Today in History - Tuesday Edition | NBC 10 Philadelphia
Breakfast Buzz

Breakfast Buzz

Your morning dose of need-to-know news, weather and more.

Today in History - Tuesday Edition

Today is Tuesday, Jan. 17, the 17th day of 2017. There are 348 days left in the year.

    processing...

    NEWSLETTERS

    Evan Agostini/Invision/AP
    Betty White is 95.

    Today's Highlights in History:

    On Jan. 17, 1917, Denmark ceded the Virgin Islands to the United States for $25 million.

    Vivien Killilea/Getty Images for SiriusXM

    On this date:

    In 1893, the 19th president of the United States, Rutherford B. Hayes, died in Fremont, Ohio, at age 70. Hawaii's monarchy was overthrown as a group of businessmen and sugar planters forced Queen Lili'uokalani to abdicate.

    In 1929, the cartoon character Popeye the Sailor made his debut in the "Thimble Theatre" comic strip.

    In 1945, Soviet and Polish forces liberated Warsaw during World War II; Swedish diplomat Raoul Wallenberg, credited with saving tens of thousands of Jews, disappeared in Hungary while in Soviet custody.

    In 1946, the United Nations Security Council held its first meeting, in London.

    In 1950, the Great Brink's Robbery took place as seven masked men held up a Brink's garage in Boston, stealing $1.2 million in cash and $1.5 million in checks and money orders. (Although the entire gang was caught, only part of the loot was recovered.)

    In 1961, President Dwight D. Eisenhower delivered his farewell address in which he warned against "the acquisition of unwarranted influence, whether sought or unsought, by the military-industrial complex."

    In 1966, a U.S. Air Force B-52 carrying four unarmed hydrogen bombs crashed on the Spanish coast. (Three of the bombs were quickly recovered, but the fourth wasn't recovered until April.) The Simon & Garfunkel album "Sounds of Silence" was released by Columbia Records.

    In 1977, convicted murderer Gary Gilmore, 36, was shot by a firing squad at Utah State Prison in the first U.S. execution in a decade.

    In 1984, the U.S. Supreme Court, in Sony Corp. of America v. Universal City Studios, Inc., ruled 5-4 that the use of home video cassette recorders to tape television programs for private viewing did not violate federal copyright laws.

    In 1987, hundreds of Ku Klux Klan members and supporters disrupted a "brotherhood anti-intimidation march" through all-white Forsyth County, Georgia.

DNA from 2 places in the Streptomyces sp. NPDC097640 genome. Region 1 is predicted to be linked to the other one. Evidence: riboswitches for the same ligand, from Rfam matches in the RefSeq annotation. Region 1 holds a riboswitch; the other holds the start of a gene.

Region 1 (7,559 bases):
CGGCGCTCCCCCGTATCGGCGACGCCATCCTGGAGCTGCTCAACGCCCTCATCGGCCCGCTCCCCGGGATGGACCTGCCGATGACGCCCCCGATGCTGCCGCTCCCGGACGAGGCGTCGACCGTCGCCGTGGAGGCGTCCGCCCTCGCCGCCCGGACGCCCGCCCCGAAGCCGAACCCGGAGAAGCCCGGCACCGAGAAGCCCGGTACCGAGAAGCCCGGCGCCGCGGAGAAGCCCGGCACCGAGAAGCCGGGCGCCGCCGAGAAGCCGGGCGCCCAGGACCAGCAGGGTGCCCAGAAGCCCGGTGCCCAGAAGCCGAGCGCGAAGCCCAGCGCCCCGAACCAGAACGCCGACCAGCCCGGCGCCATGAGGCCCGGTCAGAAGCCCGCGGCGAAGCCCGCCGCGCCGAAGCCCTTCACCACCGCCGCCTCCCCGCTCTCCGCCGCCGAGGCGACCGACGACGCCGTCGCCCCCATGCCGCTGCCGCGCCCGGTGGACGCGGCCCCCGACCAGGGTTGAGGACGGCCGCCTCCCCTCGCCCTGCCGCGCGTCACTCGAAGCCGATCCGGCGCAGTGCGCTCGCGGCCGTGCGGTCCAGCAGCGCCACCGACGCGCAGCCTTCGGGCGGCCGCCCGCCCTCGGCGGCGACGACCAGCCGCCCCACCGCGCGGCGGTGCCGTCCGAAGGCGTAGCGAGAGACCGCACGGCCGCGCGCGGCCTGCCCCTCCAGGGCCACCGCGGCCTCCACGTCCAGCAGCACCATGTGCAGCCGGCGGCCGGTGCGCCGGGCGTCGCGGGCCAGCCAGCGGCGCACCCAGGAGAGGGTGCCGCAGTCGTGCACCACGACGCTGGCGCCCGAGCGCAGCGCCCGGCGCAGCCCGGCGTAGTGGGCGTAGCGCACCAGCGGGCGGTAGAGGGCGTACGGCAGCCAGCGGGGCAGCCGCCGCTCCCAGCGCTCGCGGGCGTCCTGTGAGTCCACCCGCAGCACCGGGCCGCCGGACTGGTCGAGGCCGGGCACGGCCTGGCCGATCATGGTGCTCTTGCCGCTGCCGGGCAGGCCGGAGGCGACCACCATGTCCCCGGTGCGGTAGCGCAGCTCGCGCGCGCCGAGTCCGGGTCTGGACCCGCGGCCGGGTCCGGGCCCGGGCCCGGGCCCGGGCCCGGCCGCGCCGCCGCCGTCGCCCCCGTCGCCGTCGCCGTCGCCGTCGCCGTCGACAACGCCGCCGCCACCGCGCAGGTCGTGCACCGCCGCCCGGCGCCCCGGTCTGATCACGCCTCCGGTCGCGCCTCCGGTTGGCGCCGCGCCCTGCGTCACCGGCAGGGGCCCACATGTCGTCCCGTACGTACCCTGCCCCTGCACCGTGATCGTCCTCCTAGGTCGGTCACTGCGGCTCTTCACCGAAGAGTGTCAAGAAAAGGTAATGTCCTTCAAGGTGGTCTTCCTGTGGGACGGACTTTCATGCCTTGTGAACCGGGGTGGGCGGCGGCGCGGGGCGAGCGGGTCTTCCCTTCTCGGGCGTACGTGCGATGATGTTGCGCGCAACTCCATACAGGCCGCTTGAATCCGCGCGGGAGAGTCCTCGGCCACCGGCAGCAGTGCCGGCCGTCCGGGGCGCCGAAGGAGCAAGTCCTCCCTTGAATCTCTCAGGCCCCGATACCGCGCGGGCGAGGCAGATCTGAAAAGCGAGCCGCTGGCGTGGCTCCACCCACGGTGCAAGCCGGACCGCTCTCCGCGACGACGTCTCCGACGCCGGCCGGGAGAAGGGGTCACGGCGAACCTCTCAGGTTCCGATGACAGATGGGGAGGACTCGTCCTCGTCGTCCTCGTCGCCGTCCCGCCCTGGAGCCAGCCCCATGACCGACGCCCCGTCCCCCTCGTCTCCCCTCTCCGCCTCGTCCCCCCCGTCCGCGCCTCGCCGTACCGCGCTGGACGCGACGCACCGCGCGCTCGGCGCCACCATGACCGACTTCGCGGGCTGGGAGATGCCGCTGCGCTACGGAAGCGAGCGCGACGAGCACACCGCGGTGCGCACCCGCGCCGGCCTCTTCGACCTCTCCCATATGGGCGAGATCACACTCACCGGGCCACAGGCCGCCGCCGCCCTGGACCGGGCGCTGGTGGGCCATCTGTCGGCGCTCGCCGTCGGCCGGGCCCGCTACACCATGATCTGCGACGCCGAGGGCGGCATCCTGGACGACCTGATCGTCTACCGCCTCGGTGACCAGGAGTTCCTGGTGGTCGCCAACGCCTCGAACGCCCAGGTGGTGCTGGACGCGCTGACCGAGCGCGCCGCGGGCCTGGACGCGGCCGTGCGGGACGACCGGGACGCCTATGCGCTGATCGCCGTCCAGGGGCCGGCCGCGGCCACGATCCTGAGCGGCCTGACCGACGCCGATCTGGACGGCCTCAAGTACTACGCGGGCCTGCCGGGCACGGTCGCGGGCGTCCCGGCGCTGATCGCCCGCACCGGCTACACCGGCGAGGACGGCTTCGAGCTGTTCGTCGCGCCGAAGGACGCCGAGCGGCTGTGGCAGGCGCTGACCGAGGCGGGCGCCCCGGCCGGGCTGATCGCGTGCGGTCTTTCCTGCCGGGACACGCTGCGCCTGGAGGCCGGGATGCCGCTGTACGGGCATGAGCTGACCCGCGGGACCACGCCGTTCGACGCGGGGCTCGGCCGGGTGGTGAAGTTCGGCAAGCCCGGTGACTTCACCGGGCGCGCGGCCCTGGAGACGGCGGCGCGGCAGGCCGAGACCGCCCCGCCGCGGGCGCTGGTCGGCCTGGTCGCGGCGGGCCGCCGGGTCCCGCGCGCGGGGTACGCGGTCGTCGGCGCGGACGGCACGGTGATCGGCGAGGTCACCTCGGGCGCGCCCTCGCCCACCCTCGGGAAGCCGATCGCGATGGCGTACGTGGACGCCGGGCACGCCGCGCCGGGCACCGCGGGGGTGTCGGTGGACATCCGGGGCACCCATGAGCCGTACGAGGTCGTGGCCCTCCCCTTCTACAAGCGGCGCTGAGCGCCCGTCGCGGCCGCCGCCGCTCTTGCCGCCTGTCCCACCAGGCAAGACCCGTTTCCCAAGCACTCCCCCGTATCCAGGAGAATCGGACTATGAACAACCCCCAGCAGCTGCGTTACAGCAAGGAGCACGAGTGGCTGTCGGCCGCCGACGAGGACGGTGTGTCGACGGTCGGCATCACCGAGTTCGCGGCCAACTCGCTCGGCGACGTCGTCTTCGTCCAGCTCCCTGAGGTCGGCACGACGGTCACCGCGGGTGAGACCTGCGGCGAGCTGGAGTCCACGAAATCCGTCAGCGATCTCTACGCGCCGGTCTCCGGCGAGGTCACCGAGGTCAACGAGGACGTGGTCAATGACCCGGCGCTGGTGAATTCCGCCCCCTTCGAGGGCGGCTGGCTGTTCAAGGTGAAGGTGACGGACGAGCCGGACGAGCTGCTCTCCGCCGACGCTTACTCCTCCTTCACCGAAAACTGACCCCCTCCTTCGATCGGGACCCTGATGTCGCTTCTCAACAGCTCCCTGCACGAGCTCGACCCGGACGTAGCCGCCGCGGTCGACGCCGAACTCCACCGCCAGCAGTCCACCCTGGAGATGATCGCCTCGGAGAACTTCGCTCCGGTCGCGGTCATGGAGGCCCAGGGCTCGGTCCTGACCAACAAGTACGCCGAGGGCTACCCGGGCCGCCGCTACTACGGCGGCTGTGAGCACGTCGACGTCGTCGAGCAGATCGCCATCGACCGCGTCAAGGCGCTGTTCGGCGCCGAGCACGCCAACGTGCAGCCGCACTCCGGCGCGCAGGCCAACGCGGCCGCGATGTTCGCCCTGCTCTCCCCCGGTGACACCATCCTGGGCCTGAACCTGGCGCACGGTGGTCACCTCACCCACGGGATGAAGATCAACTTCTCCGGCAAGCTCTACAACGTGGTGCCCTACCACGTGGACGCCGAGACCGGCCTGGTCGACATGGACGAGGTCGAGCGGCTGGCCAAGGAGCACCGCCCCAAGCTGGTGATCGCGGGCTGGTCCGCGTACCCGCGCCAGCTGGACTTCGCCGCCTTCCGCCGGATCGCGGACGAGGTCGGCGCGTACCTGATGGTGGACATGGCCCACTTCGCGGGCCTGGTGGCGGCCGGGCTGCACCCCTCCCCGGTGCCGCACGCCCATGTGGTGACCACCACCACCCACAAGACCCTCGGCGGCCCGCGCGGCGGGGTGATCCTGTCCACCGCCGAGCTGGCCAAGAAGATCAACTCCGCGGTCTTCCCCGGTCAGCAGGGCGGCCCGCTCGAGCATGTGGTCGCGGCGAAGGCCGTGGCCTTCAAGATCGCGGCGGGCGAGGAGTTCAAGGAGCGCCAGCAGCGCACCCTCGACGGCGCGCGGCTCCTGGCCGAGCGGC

In 1995, more than 6,000 people were killed when an earthquake with a magnitude of 7.2 devastated the city of Kobe, Japan.

    In 1997, a court in Ireland granted the first divorce in the Roman Catholic country's history.

    Ten years ago: A year after disclosure of a domestic spying program that President George W. Bush maintained was within his authority to operate, Attorney General Alberto Gonzales announced the administration had shifted its position and would seek the approval of an independent panel of federal judges. The Bulletin of the Atomic Scientists, saying the world was nudging closer to nuclear or environmental apocalypse, moved the hands of its symbolic Doomsday Clock two minutes nearer to midnight, from 11:53 to 11:55 p.m. Pulitzer Prize-winning satirist Art Buchwald died in Washington, D.C., at age 81.

    Five years ago: Italian officials released a recording of a furious Coast Guard officer, Capt. Gregorio De Falco, demanding that Capt. Francesco Schettino, commander of the grounded Costa Concordia, re-board the ship to direct its evacuation after the vessel rammed into a reef on Jan. 13. (Schettino can be heard resisting the order, making excuses that it was dark and that the ship was listing.) Johnny Otis, the "godfather of rhythm and blues" who wrote and recorded the R&B classic "Willie and the Hand Jive," died in Los Angeles at age 90.

    One year ago: Ahead of the Iowa caucuses, Democrats Hillary Clinton and Bernie Sanders engaged in their most contentious debate to date, tangling repeatedly in Charleston, South Carolina, over who was tougher on gun control and Wall Street and how to shape the future of health care in America. Iran released three Americans, former U.S. Marine Amir Hekmati, Washington Post reporter Jason Rezaian and pastor Saeed Abedini, as part of a prisoner swap which also netted Tehran some $100 billion in sanctions relief.

    Today's Birthdays: Actress Betty White is 95. Former FCC chairman Newton N. Minow is 91. Actor James Earl Jones is 86. Talk show host Maury Povich is 78. Pop singer Chris Montez is 75. Rhythm-and-blues singer William Hart (The Delfonics) is 72. Actress Joanna David is 70. Actress Jane Elliot is 70. Rock musician Mick Taylor is 69. Rhythm-and-blues singer Sheila Hutchinson (The Emotions) is 64. Singer Steve Earle is 62. Singer Paul Young is 61. Actor-comedian Steve Harvey is 60. Singer Susanna Hoffs (The Bangles) is 58. Movie director/screenwriter Brian Helgeland is 56. Actor-comedian Jim Carrey is 55. Actor Denis O'Hare is 55. First lady Michelle Obama is 53. Actor Joshua Malina is 51. Singer Shabba Ranks is 51. Rock musician Jon Wysocki is 49. Actor Naveen Andrews is 48. Electronic music DJ Tiesto is 48. Rapper Kid Rock is 46. Actor Freddy Rodriguez is 42. Actor-writer Leigh Whannel is 40. Actress-singer Zooey Deschanel is 37. Professional dancer Maksim Chmerkovskiy (TV: "Dancing with the Stars") is 37. Singer Ray J is 36. Actor Diogo Morgado is 36. Country singer Amanda Wilkinson is 35. NBA player Dwyane Wade is 35. DJ/singer Calvin Harris is 33. Folk-rock musician Jeremiah Fraites is 31. Actor Jonathan Keltz is 29. Actress Kathrine Herzer is 20.

    Thought for Today: "Whether it is the best of times or the worst of times, it is the only time we have." — Art Buchwald (1925-2007).